Many biological processes, e.g. protein degradation by ATP dependent proteases and mitochondrial protein import, involve protein translocation through nanometer-sized pores. In this paper, we report on computer simulations of two models of protein translocation. In the first model, a protein domain is pulled mechanically through a narrow neutral pore. We compare the free energy cost of squeezing an initially folded protein into the pore with that for a random-coil-like homopolymer and show that the former case involves several partially folded intermediates. The second model involves electrophoretically driven translocation of a β-hairpin forming peptide across the α-hemolysin protein pore. The distribution of the time the peptide spends inside the pore is exponential at low forces, suggesting a single rate limiting barrier crossing step for the translocation process, while at higher forces this distribution tends to be a bell shaped curve. The dependence of the average translocation time 〈t〉 on the applied force f is well described by the exponential relationship: ln 〈t〉 = af + b at low forces, while at high forces the inverse translocation time is a linear function of the force, 〈t〉-1 = Af - B.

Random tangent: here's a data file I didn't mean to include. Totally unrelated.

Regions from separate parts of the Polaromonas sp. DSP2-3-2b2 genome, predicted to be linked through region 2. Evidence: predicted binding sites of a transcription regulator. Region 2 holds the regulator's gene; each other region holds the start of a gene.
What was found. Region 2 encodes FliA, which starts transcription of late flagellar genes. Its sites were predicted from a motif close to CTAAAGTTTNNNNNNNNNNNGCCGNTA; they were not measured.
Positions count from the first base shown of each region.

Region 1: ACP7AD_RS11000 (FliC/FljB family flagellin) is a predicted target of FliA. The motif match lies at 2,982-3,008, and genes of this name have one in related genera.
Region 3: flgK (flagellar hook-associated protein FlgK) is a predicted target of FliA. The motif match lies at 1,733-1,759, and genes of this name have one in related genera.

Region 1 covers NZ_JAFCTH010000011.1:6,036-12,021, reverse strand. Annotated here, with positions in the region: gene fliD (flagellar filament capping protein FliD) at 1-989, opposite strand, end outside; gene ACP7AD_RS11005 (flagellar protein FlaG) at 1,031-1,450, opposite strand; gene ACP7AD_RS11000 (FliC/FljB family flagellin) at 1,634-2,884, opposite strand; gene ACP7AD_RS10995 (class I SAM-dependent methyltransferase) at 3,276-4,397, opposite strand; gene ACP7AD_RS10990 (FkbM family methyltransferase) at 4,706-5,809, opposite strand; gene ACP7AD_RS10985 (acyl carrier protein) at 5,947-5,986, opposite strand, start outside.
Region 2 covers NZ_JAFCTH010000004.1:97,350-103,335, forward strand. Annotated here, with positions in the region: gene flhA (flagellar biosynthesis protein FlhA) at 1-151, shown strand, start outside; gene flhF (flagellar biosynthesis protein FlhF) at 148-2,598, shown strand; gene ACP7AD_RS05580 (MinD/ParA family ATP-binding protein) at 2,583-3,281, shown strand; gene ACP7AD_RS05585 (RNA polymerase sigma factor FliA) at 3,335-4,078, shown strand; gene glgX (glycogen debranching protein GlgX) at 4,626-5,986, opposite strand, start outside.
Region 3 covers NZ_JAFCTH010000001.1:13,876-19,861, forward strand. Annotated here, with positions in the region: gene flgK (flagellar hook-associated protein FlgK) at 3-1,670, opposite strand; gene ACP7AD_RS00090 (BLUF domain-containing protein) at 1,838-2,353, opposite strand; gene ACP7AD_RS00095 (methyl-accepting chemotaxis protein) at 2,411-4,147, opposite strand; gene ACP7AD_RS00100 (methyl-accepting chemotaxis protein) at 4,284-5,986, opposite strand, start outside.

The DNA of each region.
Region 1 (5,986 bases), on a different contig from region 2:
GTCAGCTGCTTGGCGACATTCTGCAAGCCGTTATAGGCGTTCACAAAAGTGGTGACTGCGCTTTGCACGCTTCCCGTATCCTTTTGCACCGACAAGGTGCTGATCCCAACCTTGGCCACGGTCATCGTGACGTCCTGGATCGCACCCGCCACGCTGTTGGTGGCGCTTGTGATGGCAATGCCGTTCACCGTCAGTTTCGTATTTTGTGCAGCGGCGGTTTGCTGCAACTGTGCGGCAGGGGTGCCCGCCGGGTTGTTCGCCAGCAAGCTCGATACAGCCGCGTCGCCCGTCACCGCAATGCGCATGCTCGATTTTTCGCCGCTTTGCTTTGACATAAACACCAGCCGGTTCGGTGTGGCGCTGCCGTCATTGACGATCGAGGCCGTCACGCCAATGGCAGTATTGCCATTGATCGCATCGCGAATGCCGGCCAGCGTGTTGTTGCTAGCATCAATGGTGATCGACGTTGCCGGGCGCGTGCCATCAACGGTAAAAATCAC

ASJC Scopus subject areas
- Electronic, Optical and Magnetic Materials
- Condensed Matter Physics